Saudi Arabia, UAE launch drive to support flood-hit Iranians

The Saudi Red Crescent Society and the UAE Red Crescent Authority are currently considering mechanisms to activate this initiative and to contribute positively to reducing the impact of floods in the affected areas. (AFP)
Updated 12 April 2019
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Saudi Arabia, UAE launch drive to support flood-hit Iranians

RIYADH: Humanitarian aid organizations in Saudi Arabia and the UAE have joined forces to help thousands of Iranians hit by devastating floods.

The Saudi Red Crescent Authority (SRCA) and Emirates Red Crescent (RCUAE) on Friday launched a major relief initiative after recent deluges left around 80 people dead and forced more than 80,000 residents to flee their homes.

In a joint statement, the two agencies said they were drawing up plans to channel aid to the worst-affected areas in a bid to ease the suffering of the Kingdom’s and the UAE’s “Iranian brothers.”

Iranian authorities on Wednesday ordered tens of thousands of people to leave their homes as floodwaters poured into the southwest city of Ahvaz, capital of Khuzestan province.

Gholamreza Shariati, provincial governor, pleaded for young men to volunteer to “help us in building dykes and to assist in the evacuation of women, children and the elderly.”

Nearly 80 people are known to have died in the past three weeks in torrents, described as the worst since the 1940s, which have swamped about 1,900 cities and villages in 20 of Iran’s 31 provinces.

The northeast of Iran was first to be hit by floods on March 19 before the west and southwest were inundated on March 25. On April 1, the west and southwest were again engulfed after heavy rain returned.

The huge inflows have forced authorities to release large volumes of water from Khuzestan’s largest dams, which is now threatening some cities downstream, including the Ahvaz region, where 1.3 million people live.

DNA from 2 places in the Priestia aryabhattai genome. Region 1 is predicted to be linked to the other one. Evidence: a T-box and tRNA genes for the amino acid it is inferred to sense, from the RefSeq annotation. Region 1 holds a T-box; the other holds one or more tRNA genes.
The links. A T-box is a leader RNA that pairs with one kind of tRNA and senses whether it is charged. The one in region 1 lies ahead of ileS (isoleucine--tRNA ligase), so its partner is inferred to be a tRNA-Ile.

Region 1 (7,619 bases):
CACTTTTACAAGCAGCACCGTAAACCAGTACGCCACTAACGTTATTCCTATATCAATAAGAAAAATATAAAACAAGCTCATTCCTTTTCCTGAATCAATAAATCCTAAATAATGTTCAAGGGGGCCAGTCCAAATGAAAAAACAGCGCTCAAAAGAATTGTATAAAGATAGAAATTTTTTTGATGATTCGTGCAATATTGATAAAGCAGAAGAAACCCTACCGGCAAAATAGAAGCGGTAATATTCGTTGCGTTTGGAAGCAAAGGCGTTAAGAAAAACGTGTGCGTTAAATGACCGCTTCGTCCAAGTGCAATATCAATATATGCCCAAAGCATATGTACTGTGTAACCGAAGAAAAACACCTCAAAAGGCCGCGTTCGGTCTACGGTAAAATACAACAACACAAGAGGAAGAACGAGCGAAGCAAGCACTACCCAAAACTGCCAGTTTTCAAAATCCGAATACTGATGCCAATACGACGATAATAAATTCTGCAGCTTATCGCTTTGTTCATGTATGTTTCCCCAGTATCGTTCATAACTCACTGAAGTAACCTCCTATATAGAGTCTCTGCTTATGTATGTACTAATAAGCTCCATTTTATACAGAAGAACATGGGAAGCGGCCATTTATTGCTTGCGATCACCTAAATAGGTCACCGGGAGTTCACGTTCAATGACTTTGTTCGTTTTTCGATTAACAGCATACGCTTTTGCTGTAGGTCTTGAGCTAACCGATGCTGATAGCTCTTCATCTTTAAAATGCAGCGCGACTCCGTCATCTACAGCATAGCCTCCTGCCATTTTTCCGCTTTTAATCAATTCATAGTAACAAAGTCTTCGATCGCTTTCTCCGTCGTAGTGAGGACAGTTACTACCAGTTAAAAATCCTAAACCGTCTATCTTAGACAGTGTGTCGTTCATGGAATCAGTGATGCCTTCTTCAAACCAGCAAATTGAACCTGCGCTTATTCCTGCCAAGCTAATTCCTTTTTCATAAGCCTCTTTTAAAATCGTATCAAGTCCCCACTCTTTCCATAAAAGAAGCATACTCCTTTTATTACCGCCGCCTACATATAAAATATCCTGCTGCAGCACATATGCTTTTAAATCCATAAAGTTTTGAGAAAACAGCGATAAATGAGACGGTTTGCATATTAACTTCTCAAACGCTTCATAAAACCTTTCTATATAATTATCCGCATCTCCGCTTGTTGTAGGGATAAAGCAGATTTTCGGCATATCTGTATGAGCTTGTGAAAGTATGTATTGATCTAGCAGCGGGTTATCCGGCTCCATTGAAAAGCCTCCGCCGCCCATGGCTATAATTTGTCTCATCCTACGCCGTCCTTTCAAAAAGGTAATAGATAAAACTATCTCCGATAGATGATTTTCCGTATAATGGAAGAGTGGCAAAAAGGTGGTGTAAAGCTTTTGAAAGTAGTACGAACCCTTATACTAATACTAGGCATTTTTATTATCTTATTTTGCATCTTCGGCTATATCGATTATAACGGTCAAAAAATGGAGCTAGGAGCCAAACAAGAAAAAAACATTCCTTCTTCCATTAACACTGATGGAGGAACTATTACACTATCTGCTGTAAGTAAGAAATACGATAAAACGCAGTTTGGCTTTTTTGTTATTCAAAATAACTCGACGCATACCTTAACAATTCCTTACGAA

The disaster has left aid agencies struggling to cope and seen 86,000 people moved to emergency shelters.

The Iranian government has told its citizens, especially flood-affected farmers, that all losses will be compensated.


Libyan warplane makes emergency landing on road in southern Tunisia

Updated 41 min 25 sec ago
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Libyan warplane makes emergency landing on road in southern Tunisia

  • The pilot said he was forced to land because his L-39 warplane was damaged
  • Government of National Accord said the plane does not belong to them

TUNIS: A Libyan warplane made an emergency landing on a road in the southern Tunisian town of Beni Khadash on Monday and its pilot has been detained, according to Tunisia’s state news agency TAP.
The Tunisian Ministry of Defense said the pilot informed the authorities that he was forced to make the landing due to damage to his plane.
Tunisia’s air force prepared to intercept the L-39 warplane but it landed before it could be reached, the ministry said in a statement on its website.

Forces allied to the UN-backed Government of National Accord (GNA) denied the warplane was one of theirs.
Khalifa Haftar’s Libyan National Army (LNA), which is allied to a rival administration in eastern Libya and which mounted an offensive on Tripoli in early April, could not immediately be reached for comment.
Witnesses said the plane had landed on a road and been surrounded by civilian vehicles stopping to watch.